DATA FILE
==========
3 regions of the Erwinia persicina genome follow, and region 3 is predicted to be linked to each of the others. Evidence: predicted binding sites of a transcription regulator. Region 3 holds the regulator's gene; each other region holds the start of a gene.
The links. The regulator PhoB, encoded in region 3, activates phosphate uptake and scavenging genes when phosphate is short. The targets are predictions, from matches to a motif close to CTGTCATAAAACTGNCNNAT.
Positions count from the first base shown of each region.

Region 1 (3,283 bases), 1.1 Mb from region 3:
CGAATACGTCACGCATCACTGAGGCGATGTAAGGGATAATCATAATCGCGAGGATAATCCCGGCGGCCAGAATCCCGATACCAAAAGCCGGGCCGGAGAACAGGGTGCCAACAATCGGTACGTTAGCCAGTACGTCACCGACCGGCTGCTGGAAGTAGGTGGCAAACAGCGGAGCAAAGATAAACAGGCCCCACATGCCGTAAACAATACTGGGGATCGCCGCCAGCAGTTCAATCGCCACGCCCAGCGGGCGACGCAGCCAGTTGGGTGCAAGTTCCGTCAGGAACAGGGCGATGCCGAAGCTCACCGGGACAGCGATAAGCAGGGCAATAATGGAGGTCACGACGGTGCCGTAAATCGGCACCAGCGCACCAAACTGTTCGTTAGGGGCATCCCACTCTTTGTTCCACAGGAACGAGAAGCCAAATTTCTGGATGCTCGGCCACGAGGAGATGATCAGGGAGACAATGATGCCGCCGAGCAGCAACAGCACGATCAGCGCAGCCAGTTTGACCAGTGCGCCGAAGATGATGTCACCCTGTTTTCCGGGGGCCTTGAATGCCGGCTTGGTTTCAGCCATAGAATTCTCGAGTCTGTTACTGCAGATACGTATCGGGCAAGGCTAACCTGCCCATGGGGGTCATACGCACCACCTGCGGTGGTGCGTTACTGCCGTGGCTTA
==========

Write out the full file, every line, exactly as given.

3 regions of the Erwinia persicina genome follow, and region 3 is predicted to be linked to each of the others. Evidence: predicted binding sites of a transcription regulator. Region 3 holds the regulator's gene; each other region holds the start of a gene.
The links. The regulator PhoB, encoded in region 3, activates phosphate uptake and scavenging genes when phosphate is short. The targets are predictions, from matches to a motif close to CTGTCATAAAACTGNCNNAT.
Positions count from the first base shown of each region.

Region 1 (3,283 bases), 1.1 Mb from region 3:
CGAATACGTCACGCATCACTGAGGCGATGTAAGGGATAATCATAATCGCGAGGATAATCCCGGCGGCCAGAATCCCGATACCAAAAGCCGGGCCGGAGAACAGGGTGCCAACAATCGGTACGTTAGCCAGTACGTCACCGACCGGCTGCTGGAAGTAGGTGGCAAACAGCGGAGCAAAGATAAACAGGCCCCACATGCCGTAAACAATACTGGGGATCGCCGCCAGCAGTTCAATCGCCACGCCCAGCGGGCGACGCAGCCAGTTGGGTGCAAGTTCCGTCAGGAACAGGGCGATGCCGAAGCTCACCGGGACAGCGATAAGCAGGGCAATAATGGAGGTCACGACGGTGCCGTAAATCGGCACCAGCGCACCAAACTGTTCGTTAGGGGCATCCCACTCTTTGTTCCACAGGAACGAGAAGCCAAATTTCTGGATGCTCGGCCACGAGGAGATGATCAGGGAGACAATGATGCCGCCGAGCAGCAACAGCACGATCAGCGCAGCCAGTTTGACCAGTGCGCCGAAGATGATGTCACCCTGTTTTCCGGGGGCCTTGAATGCCGGCTTGGTTTCAGCCATAGAATTCTCGAGTCTGTTACTGCAGATACGTATCGGGCAAGGCTAACCTGCCCATGGGGGTCATACGCACCACCTGCGGTGGTGCGTTACTGCCGTGGCTTA